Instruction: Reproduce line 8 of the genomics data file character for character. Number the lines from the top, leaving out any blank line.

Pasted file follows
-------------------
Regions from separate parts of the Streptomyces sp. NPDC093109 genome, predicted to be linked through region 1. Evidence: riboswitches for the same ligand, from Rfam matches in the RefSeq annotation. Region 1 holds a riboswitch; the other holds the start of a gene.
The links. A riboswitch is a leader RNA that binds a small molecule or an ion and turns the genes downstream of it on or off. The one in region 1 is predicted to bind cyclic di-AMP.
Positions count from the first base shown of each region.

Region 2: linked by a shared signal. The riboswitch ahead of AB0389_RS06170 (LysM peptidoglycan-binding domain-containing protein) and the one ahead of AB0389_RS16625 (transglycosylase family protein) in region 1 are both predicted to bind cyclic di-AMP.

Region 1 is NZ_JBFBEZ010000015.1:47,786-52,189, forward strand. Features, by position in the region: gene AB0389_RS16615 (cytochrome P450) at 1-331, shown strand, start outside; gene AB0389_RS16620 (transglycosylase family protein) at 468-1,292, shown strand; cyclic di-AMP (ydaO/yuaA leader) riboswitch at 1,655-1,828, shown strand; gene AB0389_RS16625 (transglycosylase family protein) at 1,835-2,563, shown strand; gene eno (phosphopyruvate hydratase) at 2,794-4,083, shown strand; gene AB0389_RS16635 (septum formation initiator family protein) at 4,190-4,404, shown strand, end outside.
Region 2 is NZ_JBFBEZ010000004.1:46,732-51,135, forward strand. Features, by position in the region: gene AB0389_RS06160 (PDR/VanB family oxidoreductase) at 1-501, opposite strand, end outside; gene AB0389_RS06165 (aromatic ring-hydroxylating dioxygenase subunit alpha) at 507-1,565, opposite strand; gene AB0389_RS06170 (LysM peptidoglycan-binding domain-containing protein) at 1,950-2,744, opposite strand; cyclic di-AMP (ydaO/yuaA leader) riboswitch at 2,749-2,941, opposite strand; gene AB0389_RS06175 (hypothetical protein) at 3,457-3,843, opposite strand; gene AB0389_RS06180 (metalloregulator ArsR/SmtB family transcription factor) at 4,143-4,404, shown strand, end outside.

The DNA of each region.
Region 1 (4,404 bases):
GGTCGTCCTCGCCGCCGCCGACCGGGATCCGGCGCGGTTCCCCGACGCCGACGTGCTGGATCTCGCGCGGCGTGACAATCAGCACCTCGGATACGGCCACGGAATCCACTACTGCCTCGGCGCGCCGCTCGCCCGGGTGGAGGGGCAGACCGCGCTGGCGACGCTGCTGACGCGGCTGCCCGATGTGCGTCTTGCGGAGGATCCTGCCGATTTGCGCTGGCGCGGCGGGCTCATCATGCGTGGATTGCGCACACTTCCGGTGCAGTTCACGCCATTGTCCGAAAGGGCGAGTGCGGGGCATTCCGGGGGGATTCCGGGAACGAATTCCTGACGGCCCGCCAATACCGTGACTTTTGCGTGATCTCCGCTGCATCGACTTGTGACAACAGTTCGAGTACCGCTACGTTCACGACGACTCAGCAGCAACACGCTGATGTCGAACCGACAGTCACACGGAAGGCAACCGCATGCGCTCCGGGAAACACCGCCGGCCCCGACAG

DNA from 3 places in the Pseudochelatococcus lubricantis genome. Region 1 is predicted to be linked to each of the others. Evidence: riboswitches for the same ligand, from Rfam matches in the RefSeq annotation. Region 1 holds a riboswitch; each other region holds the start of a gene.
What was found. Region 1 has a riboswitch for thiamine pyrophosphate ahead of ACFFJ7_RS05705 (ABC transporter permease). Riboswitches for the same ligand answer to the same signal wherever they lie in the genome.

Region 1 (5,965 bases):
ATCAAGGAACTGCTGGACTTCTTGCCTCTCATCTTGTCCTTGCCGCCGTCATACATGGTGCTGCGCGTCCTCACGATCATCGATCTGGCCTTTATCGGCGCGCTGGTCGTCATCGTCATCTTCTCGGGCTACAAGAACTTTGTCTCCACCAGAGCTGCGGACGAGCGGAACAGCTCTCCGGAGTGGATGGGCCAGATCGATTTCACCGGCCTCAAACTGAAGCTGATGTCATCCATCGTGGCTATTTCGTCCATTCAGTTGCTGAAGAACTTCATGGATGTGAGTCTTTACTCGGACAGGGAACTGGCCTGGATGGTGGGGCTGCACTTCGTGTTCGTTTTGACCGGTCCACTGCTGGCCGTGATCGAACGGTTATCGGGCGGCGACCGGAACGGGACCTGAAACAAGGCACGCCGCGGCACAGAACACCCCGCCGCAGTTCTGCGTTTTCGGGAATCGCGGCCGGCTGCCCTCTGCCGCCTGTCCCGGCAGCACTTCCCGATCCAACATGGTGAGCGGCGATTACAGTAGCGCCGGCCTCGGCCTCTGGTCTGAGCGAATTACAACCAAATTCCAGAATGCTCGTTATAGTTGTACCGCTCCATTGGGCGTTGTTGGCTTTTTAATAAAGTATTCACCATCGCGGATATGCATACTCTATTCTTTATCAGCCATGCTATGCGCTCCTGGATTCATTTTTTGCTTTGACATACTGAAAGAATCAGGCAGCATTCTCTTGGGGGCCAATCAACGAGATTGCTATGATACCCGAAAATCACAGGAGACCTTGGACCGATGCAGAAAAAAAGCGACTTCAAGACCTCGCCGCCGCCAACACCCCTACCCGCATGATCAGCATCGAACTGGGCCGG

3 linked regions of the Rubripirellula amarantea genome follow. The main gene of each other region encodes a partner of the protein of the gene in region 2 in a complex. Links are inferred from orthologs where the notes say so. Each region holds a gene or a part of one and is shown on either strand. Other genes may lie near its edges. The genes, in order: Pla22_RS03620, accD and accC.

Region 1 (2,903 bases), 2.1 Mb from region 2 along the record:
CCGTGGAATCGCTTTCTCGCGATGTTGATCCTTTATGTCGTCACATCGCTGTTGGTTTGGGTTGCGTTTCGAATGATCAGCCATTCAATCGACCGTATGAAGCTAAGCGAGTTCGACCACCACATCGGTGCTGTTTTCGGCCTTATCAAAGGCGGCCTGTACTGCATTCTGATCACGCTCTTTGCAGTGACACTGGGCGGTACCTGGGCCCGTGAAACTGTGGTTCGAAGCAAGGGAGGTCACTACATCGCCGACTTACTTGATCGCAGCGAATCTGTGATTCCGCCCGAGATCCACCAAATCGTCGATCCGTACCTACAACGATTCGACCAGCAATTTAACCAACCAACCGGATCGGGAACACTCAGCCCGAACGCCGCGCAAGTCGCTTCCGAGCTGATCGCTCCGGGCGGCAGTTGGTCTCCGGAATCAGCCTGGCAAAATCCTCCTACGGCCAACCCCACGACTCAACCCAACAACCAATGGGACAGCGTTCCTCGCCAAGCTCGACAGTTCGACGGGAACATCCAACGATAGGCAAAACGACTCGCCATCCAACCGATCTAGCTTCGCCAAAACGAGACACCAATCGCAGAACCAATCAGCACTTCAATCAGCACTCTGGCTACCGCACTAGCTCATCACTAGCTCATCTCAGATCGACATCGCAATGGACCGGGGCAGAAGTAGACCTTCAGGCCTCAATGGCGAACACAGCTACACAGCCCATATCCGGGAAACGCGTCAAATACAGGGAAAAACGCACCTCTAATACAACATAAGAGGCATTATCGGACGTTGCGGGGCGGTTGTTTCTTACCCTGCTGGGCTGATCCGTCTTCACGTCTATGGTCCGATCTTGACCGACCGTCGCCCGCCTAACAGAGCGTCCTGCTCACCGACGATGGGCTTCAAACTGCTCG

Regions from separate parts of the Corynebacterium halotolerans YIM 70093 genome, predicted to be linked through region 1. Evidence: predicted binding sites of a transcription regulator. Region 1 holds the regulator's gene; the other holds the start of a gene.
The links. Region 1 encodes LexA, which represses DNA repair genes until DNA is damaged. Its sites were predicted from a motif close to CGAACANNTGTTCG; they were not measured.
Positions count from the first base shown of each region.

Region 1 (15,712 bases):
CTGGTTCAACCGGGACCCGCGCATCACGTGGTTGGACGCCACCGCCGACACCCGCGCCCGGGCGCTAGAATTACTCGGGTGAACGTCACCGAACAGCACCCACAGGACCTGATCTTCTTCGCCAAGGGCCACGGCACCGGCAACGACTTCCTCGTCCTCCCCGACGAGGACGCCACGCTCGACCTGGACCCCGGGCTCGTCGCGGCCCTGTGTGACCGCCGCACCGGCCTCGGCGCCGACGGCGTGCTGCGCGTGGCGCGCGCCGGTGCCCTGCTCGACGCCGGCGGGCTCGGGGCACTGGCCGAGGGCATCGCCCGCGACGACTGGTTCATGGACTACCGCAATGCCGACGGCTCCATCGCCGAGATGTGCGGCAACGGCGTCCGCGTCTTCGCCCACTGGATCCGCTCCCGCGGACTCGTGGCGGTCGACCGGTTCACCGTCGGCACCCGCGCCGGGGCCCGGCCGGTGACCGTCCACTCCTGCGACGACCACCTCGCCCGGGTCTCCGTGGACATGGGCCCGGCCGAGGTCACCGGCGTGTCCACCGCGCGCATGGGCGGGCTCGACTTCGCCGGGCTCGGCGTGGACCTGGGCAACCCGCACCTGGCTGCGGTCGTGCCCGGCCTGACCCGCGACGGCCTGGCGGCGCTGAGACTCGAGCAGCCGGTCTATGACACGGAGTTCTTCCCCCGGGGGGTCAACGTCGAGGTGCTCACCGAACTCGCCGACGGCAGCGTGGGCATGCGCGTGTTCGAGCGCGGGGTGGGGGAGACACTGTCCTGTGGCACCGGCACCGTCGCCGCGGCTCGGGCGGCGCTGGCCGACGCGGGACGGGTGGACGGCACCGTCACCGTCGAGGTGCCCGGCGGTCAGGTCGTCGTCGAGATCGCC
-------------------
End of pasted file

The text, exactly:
Region 1 (4,404 bases):